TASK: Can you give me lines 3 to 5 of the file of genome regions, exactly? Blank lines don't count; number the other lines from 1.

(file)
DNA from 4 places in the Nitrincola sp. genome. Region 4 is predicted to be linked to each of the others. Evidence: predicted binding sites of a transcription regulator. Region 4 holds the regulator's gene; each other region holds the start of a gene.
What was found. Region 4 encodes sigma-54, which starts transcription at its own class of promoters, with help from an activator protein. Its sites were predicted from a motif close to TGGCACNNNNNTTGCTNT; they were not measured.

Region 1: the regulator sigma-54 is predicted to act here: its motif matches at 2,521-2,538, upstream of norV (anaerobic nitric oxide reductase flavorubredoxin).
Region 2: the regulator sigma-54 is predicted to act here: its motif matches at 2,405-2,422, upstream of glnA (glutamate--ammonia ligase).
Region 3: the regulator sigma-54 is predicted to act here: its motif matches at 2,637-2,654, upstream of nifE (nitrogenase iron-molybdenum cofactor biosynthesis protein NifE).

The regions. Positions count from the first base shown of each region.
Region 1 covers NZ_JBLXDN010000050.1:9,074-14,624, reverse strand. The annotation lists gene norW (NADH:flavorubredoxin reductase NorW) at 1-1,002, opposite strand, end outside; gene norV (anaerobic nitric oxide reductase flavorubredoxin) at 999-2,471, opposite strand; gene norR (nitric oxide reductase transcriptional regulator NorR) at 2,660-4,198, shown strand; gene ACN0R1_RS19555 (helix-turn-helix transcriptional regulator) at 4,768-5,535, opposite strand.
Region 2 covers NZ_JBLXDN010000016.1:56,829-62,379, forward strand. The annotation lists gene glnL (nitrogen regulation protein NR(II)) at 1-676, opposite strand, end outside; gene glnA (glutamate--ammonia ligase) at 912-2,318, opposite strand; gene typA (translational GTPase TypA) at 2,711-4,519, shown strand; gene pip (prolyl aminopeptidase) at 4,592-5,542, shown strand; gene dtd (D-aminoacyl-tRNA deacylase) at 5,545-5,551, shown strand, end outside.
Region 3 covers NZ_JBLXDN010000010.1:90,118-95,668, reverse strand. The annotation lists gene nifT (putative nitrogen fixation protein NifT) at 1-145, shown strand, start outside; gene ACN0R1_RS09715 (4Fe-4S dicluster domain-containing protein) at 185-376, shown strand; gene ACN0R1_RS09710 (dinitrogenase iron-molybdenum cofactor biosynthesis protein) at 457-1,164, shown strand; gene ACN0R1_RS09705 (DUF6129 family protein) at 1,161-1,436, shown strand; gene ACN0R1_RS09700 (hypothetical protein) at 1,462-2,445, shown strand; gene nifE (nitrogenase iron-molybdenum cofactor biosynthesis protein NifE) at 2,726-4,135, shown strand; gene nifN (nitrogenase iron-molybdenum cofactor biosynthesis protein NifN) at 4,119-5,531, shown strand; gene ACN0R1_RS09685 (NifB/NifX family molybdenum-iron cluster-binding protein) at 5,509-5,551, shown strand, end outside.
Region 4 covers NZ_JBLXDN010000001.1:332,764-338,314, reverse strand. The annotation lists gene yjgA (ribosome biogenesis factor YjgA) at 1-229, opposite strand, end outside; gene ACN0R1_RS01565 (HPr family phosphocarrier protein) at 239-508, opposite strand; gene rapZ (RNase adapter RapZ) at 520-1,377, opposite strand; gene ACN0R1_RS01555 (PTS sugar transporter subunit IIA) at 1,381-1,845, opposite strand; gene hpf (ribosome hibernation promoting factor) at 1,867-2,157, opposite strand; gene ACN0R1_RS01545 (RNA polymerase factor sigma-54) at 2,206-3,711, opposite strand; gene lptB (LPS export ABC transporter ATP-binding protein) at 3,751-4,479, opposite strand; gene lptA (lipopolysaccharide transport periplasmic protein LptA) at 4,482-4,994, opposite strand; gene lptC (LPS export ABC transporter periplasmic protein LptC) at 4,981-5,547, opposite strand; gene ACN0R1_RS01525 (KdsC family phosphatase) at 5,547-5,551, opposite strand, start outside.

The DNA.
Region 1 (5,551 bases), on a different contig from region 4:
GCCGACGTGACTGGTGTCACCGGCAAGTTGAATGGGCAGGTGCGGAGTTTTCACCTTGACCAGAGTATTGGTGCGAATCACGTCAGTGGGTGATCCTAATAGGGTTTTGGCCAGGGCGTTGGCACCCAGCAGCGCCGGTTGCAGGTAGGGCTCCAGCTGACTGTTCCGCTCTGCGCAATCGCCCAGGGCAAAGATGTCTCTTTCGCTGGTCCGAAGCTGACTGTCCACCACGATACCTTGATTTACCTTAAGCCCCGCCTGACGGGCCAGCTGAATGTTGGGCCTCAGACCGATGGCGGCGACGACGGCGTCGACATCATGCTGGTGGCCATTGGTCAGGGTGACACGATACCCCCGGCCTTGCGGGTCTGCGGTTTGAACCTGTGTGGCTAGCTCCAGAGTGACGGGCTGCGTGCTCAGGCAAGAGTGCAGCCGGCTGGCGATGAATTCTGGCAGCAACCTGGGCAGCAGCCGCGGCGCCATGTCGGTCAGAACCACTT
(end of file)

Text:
Region 1: the regulator sigma-54 is predicted to act here: its motif matches at 2,521-2,538, upstream of norV (anaerobic nitric oxide reductase flavorubredoxin).
Region 2: the regulator sigma-54 is predicted to act here: its motif matches at 2,405-2,422, upstream of glnA (glutamate--ammonia ligase).
Region 3: the regulator sigma-54 is predicted to act here: its motif matches at 2,637-2,654, upstream of nifE (nitrogenase iron-molybdenum cofactor biosynthesis protein NifE).